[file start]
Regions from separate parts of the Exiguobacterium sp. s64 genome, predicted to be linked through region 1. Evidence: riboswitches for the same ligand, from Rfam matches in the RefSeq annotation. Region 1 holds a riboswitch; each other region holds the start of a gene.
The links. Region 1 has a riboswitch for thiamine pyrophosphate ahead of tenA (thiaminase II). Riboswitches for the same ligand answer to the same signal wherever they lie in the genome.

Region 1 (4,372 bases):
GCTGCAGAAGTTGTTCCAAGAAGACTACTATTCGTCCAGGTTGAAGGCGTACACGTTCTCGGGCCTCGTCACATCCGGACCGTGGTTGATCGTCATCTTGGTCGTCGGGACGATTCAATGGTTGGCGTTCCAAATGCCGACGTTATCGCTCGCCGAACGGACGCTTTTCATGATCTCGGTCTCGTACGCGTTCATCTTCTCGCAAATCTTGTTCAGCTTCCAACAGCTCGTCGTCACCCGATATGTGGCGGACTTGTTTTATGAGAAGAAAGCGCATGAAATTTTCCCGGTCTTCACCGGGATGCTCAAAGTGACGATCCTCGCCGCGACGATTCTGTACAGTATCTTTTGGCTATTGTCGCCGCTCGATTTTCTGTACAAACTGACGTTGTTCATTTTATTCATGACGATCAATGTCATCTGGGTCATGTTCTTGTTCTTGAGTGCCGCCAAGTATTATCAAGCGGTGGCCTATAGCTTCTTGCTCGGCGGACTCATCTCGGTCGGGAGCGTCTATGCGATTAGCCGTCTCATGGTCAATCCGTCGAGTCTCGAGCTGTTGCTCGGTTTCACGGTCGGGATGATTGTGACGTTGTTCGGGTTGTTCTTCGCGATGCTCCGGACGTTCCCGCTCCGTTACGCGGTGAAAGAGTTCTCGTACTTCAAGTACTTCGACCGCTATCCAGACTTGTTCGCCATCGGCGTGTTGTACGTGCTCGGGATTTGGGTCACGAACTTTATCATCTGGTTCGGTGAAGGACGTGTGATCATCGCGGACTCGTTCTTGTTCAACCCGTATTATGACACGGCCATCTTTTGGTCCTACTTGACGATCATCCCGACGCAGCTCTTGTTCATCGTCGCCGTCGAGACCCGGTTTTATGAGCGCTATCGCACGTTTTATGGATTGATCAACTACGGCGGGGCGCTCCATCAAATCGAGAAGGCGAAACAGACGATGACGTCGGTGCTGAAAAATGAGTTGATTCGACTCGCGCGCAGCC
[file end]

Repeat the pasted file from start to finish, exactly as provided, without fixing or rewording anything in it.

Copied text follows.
Regions from separate parts of the Exiguobacterium sp. s64 genome, predicted to be linked through region 1. Evidence: riboswitches for the same ligand, from Rfam matches in the RefSeq annotation. Region 1 holds a riboswitch; each other region holds the start of a gene.
The links. Region 1 has a riboswitch for thiamine pyrophosphate ahead of tenA (thiaminase II). Riboswitches for the same ligand answer to the same signal wherever they lie in the genome.

Region 1 (4,372 bases):
GCTGCAGAAGTTGTTCCAAGAAGACTACTATTCGTCCAGGTTGAAGGCGTACACGTTCTCGGGCCTCGTCACATCCGGACCGTGGTTGATCGTCATCTTGGTCGTCGGGACGATTCAATGGTTGGCGTTCCAAATGCCGACGTTATCGCTCGCCGAACGGACGCTTTTCATGATCTCGGTCTCGTACGCGTTCATCTTCTCGCAAATCTTGTTCAGCTTCCAACAGCTCGTCGTCACCCGATATGTGGCGGACTTGTTTTATGAGAAGAAAGCGCATGAAATTTTCCCGGTCTTCACCGGGATGCTCAAAGTGACGATCCTCGCCGCGACGATTCTGTACAGTATCTTTTGGCTATTGTCGCCGCTCGATTTTCTGTACAAACTGACGTTGTTCATTTTATTCATGACGATCAATGTCATCTGGGTCATGTTCTTGTTCTTGAGTGCCGCCAAGTATTATCAAGCGGTGGCCTATAGCTTCTTGCTCGGCGGACTCATCTCGGTCGGGAGCGTCTATGCGATTAGCCGTCTCATGGTCAATCCGTCGAGTCTCGAGCTGTTGCTCGGTTTCACGGTCGGGATGATTGTGACGTTGTTCGGGTTGTTCTTCGCGATGCTCCGGACGTTCCCGCTCCGTTACGCGGTGAAAGAGTTCTCGTACTTCAAGTACTTCGACCGCTATCCAGACTTGTTCGCCATCGGCGTGTTGTACGTGCTCGGGATTTGGGTCACGAACTTTATCATCTGGTTCGGTGAAGGACGTGTGATCATCGCGGACTCGTTCTTGTTCAACCCGTATTATGACACGGCCATCTTTTGGTCCTACTTGACGATCATCCCGACGCAGCTCTTGTTCATCGTCGCCGTCGAGACCCGGTTTTATGAGCGCTATCGCACGTTTTATGGATTGATCAACTACGGCGGGGCGCTCCATCAAATCGAGAAGGCGAAACAGACGATGACGTCGGTGCTGAAAAATGAGTTGATTCGACTCGCGCGCAGCC